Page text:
the offerings. I could surely use that! I installed it on a laptop with less than half of my computer’s RAM and it did okay. But I’d rather have a real desktop, so I keep looking. Oh look, there’s Lubuntu. No thanks. LXDE was buggy as hell when I tried it before, and just plain ugly. I can fix ugly, but not buggy. So I skip that one. Oh, look, there’s Puppy! How cute! But it’s “against my religion” (not really, it’s just an expression, don’t get mad) to run as root all the time, especially on an Internet-connected computer. I’m a college student. I didn’t even have enough money for all my books this semester. I’m renting two of them! How am I supposed to come up with money for extra RAM (for all the good that would do) or a whole new computer?

Oh, look, here’s a new one: LXLE.

“Oops, it’s LXDE, probably as bad as Lubuntu,” I think, but look at the screenshots! Whoa! And is that a cool looking weather applet I see? So I read on, skeptical as I can be. But I find enough information to pique my interest, so I decide what the heck, I’m not getting any school work done anyway, why not. I torrented the iso overnight to be nice about it, put the iso on a thumb drive with Unetbootin (which took 40 minutes on MX – seriously?) and took it for a test drive. Amazing. But running it from a USB drive is not the same as running it installed, but it’s LXDE and I’m still skeptical, so I decide to install it alongside MX. When it’s done I’ll really test it. Then we’ll see. And if it totally fails I’ll throw Xubu Precise on there, finish my web quest assignment, save all my school stuff on a thumb drive and just do all my school work at school from now on, using one of their yuckky disgusting Windows machines.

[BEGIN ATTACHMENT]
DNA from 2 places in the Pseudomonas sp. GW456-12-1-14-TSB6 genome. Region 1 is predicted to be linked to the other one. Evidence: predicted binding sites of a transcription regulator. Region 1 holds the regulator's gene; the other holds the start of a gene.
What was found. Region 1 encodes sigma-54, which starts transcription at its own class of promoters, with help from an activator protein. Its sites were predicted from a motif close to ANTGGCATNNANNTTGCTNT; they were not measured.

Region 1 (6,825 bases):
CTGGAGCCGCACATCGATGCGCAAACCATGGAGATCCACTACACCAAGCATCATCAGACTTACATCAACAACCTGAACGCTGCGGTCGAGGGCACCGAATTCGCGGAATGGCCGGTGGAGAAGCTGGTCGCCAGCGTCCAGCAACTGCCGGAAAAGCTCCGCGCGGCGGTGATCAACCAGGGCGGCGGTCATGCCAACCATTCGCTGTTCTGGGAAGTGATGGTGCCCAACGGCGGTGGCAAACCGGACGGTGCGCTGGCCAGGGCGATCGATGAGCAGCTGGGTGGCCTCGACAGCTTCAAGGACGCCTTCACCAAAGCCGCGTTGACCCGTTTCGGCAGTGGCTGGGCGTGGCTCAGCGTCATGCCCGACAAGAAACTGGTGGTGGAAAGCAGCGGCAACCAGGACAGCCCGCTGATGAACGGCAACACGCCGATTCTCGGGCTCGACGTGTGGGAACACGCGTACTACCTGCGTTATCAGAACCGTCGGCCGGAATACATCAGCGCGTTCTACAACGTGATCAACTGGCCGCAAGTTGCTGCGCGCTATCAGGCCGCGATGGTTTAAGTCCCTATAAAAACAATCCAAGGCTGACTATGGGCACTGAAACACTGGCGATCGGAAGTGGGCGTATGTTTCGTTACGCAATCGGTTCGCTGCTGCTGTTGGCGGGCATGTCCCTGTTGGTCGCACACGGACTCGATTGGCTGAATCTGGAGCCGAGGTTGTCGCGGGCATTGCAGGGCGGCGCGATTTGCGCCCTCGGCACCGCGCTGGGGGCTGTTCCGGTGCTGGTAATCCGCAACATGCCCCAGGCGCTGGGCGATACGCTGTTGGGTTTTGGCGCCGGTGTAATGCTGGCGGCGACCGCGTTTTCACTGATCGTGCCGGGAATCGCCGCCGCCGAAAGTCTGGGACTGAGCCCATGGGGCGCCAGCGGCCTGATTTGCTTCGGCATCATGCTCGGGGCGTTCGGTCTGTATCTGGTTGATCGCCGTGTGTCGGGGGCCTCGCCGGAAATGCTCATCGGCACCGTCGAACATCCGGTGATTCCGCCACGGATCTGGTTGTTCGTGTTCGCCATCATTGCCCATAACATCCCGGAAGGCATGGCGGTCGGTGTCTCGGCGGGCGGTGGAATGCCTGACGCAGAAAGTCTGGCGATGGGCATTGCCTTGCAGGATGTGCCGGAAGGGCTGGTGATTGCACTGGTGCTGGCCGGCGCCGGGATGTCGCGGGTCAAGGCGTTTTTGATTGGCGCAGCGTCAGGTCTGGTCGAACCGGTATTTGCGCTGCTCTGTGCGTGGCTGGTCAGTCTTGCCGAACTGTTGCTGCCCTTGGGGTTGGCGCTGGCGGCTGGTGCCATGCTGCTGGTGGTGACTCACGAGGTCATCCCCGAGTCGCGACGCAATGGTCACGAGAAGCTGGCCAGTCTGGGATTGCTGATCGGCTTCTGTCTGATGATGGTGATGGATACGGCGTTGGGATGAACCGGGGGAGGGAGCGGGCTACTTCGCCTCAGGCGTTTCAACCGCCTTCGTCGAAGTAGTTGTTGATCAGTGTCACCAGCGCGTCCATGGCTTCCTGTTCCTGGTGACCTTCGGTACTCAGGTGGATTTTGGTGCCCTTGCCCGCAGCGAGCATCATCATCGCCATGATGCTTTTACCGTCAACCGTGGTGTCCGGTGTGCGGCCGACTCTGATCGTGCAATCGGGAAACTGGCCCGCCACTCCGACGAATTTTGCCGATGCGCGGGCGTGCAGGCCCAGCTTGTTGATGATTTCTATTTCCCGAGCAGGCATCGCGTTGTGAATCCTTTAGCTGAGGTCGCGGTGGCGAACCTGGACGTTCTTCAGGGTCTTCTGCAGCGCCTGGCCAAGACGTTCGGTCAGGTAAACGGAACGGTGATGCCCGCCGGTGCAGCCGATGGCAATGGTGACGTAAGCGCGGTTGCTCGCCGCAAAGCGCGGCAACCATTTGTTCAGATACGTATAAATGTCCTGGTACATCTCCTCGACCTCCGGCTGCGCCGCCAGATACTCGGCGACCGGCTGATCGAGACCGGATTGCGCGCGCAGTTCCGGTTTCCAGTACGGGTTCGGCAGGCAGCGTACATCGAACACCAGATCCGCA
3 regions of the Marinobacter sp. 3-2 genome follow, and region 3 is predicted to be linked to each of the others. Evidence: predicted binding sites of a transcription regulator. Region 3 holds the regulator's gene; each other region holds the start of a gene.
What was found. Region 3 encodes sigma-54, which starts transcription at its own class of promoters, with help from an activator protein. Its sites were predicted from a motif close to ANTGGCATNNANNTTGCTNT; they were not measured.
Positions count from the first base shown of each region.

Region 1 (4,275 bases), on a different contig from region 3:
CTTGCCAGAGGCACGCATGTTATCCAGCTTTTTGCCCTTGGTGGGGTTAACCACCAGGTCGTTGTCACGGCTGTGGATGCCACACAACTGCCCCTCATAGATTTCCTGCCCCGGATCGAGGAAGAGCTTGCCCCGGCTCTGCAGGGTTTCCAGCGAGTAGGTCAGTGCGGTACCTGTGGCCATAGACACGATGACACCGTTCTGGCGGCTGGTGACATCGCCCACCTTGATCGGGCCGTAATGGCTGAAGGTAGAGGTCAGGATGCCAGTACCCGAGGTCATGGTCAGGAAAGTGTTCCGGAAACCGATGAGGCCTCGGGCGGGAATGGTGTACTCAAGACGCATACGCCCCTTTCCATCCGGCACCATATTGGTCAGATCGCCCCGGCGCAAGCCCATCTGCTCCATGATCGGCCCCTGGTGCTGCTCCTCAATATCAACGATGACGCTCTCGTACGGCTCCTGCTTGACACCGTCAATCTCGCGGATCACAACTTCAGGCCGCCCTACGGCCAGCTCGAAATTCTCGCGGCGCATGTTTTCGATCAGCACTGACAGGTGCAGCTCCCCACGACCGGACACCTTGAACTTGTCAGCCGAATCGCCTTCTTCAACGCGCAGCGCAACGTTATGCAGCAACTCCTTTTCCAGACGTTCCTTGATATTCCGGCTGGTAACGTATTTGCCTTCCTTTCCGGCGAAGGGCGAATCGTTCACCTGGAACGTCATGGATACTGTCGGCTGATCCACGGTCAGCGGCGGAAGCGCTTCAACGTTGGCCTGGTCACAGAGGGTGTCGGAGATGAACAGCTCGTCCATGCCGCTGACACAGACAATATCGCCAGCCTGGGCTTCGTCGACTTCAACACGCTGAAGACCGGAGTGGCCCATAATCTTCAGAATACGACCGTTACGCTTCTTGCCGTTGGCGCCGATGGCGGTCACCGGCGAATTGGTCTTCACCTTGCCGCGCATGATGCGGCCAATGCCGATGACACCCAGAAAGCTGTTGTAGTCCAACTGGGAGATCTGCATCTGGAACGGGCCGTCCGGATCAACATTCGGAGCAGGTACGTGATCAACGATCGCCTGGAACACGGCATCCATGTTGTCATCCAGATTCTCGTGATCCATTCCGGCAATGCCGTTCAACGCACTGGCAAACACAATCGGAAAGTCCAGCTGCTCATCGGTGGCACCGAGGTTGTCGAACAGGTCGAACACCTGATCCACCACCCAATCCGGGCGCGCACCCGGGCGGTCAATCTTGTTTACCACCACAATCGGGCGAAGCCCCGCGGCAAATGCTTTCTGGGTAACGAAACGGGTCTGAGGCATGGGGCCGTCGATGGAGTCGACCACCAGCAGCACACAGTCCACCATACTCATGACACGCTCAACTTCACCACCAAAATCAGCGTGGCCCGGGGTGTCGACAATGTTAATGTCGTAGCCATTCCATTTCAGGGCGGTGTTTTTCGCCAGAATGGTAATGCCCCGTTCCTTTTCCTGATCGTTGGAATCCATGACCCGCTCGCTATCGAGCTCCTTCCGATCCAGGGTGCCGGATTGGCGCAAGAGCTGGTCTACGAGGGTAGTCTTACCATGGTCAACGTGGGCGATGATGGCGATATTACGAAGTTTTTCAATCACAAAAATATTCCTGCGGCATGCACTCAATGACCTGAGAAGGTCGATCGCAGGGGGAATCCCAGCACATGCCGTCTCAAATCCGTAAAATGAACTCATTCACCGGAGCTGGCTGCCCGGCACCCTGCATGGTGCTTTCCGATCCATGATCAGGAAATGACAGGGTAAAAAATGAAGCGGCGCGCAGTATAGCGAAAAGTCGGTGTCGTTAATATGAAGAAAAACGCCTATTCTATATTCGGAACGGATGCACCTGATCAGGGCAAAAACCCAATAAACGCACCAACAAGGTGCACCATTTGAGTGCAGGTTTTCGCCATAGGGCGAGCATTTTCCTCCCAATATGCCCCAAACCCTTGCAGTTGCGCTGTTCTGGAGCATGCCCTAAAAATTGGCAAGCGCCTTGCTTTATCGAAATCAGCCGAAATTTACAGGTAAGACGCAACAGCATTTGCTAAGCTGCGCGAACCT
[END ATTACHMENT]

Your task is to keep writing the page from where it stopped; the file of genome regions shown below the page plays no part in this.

LXLE installed as effortlessly as any OS with that terrific Ubiquity installer that’s nice and graphical for us technophobic types. It’s Ubuntu, not Debian, so the user password is the root password. I hate that. But whatever, if it works I’m good with it. But does it work?